US House, Senate jousting over FDA, NOAA funding
The U.S. Senate passed a package of appropriations bills in late October that included funding for the U.S. Food and Drug Administration (FDA) and U.S. Department of Agriculture (USDA).
The legislation includes key provisions for the domestic seafood industry and brings Congress one step closer to providing funding for fiscal-year 2024 and avoiding a government shutdown. Congress agreed to a last-minute deal in September to avert a partial shutdown, but that agreement expires 17 November.
The Senate version of the bill is essentially unchanged from the version passed by the Senate Appropriations Committee in June. The House approved its agriculture appropriations bill in September as part of a last-ditch effort to avoid the partial government shutdown. Lawmakers will need to reconcile differences between the two versions before the appropriations can become law.
Both versions of the legislation include a minimum of USD 15 million (EUR 14 million) in funding for inspections of foreign seafood manufacturers and imported seafood, the same amount provided for fiscal year 2023.
U.S. Senator Rand Paul (R-Kentucky) introduced an amendment proposing significant spending cuts to bring the Senate’s topline funding levels into alignment with the House’s version. The amendment provided USD 10 million (EUR 9.3 million) for inspections of foreign seafood manufacturers and imported seafood, roughly USD 5 million (EUR 4.6 million) less than both the House and Senate versions. The amendment was not adopted in the Senate.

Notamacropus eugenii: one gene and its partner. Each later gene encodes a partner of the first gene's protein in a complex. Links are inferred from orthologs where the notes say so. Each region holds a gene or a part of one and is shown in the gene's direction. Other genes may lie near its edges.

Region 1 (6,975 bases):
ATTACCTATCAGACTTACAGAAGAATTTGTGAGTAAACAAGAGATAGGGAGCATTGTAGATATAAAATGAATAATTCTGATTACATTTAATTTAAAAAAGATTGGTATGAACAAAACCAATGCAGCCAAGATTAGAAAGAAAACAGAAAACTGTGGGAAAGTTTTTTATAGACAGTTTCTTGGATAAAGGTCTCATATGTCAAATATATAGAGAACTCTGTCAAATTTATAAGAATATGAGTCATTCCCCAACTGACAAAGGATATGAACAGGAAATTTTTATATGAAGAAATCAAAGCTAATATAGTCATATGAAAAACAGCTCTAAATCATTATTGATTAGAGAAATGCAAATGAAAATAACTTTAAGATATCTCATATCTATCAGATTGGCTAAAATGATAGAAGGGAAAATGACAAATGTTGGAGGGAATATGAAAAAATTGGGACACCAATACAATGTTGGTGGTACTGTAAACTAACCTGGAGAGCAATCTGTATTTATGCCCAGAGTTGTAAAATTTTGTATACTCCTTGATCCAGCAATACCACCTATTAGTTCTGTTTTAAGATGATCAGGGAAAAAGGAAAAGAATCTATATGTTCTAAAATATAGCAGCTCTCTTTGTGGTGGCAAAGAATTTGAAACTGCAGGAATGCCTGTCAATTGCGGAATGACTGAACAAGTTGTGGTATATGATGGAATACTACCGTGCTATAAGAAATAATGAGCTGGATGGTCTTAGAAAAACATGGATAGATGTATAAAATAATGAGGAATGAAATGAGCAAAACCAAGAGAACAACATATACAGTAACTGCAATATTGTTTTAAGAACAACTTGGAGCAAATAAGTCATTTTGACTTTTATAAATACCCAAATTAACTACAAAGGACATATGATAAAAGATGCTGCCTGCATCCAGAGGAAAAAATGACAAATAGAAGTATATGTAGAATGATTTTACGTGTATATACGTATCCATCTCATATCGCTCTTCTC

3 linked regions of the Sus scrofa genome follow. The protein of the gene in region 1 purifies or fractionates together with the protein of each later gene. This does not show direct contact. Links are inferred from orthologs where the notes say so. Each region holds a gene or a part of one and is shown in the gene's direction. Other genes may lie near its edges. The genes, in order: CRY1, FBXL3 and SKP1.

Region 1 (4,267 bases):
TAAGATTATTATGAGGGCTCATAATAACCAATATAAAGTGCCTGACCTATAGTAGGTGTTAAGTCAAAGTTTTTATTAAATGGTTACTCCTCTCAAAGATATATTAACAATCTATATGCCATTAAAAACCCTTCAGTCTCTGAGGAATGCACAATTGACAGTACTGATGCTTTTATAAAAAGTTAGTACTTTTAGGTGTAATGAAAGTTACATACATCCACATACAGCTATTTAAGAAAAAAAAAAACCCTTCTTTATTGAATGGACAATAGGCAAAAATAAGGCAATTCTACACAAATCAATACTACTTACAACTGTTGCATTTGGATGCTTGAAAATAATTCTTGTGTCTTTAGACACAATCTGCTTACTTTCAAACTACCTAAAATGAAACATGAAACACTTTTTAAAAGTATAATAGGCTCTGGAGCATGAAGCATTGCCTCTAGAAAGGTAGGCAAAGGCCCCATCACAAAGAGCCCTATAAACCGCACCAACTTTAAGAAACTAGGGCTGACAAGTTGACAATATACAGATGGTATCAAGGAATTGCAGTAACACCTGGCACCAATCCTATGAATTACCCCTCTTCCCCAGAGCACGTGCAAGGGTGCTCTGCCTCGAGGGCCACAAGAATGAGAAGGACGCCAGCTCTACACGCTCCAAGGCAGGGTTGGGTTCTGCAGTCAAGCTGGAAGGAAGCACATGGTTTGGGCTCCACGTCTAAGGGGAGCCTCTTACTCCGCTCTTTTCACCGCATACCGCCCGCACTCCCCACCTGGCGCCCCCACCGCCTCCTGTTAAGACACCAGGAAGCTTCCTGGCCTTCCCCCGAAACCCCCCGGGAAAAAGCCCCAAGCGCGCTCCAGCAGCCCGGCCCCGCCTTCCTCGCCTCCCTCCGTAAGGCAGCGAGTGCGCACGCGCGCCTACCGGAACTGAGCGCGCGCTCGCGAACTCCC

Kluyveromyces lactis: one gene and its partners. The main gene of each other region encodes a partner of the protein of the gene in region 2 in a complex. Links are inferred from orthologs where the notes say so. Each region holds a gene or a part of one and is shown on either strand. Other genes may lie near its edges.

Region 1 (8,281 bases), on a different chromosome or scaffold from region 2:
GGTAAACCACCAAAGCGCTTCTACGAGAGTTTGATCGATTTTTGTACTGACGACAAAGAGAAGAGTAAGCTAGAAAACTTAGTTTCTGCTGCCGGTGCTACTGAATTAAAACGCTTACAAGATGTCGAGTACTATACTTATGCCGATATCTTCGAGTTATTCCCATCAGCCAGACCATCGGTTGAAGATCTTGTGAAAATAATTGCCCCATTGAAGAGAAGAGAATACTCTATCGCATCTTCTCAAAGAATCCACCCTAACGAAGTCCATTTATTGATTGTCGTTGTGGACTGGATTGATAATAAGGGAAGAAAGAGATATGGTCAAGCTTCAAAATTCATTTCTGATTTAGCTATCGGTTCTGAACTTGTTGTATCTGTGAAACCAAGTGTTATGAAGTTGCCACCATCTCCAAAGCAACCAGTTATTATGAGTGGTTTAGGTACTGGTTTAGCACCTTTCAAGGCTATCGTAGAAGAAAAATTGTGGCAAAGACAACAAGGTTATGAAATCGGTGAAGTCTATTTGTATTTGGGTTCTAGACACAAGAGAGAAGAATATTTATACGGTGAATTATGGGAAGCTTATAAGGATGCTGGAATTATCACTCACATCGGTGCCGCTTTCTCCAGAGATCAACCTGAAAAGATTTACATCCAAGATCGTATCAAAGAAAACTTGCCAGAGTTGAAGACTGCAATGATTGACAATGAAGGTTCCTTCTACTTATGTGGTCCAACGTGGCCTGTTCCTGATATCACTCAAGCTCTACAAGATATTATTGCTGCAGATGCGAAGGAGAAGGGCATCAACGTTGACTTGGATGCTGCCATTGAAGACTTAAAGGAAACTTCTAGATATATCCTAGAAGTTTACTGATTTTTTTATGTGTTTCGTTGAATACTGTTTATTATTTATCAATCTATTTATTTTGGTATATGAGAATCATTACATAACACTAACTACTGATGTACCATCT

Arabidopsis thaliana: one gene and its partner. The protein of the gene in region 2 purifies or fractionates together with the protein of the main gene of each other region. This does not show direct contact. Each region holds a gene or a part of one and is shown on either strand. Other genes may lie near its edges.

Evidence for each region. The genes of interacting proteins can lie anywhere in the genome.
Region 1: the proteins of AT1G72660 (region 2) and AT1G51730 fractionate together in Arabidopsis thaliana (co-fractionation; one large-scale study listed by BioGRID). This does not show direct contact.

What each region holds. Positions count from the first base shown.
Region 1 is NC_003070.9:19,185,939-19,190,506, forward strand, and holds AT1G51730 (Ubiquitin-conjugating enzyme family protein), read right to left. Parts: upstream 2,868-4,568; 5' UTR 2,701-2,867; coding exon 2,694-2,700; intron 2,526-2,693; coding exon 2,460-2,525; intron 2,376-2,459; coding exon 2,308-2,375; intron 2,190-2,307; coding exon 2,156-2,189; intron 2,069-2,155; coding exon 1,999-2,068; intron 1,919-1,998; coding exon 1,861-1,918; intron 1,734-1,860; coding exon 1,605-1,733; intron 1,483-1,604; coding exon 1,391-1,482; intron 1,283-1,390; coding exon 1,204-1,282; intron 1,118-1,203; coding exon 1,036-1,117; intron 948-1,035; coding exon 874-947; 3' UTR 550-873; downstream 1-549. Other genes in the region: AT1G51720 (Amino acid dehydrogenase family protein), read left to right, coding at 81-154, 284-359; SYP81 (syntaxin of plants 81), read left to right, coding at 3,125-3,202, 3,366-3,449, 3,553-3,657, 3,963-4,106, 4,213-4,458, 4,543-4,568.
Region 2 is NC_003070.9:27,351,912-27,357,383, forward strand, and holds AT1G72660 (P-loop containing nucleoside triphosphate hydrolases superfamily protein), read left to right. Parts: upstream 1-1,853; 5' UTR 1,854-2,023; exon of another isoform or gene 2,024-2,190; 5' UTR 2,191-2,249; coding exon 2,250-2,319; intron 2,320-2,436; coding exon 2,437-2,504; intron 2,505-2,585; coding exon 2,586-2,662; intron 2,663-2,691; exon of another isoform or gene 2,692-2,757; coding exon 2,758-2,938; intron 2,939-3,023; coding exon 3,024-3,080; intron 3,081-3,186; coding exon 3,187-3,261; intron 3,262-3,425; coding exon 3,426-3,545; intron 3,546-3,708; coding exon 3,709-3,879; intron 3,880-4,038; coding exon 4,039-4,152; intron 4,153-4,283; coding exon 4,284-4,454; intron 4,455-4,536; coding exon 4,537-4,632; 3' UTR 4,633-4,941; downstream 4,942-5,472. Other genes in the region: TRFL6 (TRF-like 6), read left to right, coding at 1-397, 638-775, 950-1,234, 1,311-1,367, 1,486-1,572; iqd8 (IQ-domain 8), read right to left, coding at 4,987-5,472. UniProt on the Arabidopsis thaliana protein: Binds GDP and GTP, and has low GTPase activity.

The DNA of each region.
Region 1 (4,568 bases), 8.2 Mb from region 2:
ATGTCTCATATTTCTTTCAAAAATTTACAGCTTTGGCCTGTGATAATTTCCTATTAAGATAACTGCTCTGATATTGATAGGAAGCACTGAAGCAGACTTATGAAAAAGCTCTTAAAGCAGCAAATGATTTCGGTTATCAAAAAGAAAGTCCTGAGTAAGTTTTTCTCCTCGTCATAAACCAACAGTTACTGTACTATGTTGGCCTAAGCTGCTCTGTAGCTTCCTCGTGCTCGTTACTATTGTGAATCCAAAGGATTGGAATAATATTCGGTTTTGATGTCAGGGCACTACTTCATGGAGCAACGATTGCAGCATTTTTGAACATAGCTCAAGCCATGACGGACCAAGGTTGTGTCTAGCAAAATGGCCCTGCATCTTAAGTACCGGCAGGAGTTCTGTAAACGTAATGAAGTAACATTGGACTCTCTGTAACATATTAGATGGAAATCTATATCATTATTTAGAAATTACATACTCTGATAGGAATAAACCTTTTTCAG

The Senate did adopt an amendment from Sen. Dan Sullivan (R-Alaska) prohibiting the USDA from buying seafood from China for school lunches.
The version passed by House legislation includes a provision that would allow blue catfish processors waivers from the Federal Meat Inspection Act if they were already subject to inspections under the FDA’s Seafood Hazard Analysis Critical Control Points Program.
Reports produced by both the House and Senate appropriations committees in June break down USDA spending and guidance on a more granular level. Both versions provided continued funding for land-based aquaculture and recirculating aquaculture systems (RAS) development. The Senate committee also recommended continued research into aquaculture issues such as disease, genetics, systems, and economics and the creation of domestic shrimp-farming programs.
A group of senators also added language to the report demanding the USDA improve seafood consumption in schools. In 2023, the U.S. Government Accountability Office reported that seafood consumption in schools was below federal guidelines.
The House and Senate are closer in agreement on funding for the FDA within the agriculture appropriations bills. Both appropriations committees recommended bills with approximately USD 3.5 billion (EUR 3.3 million) in FDA funding. A difference of USD 20 million (EUR 19 million) separates the two versions.
Both committee reports included language directing the FDA to clarify how producers should label plant-based and vegan seafood alternatives.
The Senate version also required the FDA to update its seafood consumption suggestions for pregnant women and young children, an effort the FDA has already begun.
Lawmakers face a bigger battle in reconciling House and Senate proposals for funding NOAA Fisheries. The Senate wants to allocate USD 1.1 billion (EUR 978 million) for NOAA Fisheries, 3.6 percent less than the agency requested and 1.7 percent less than what was appropriated for fiscal 2023. The House has not specified how much it wants to allocate for NOAA Fisheries, but has proposed a 12 percent cut to NOAA's topline funding level.
Photo courtesy of the Office of U.S. Senator Patty Murray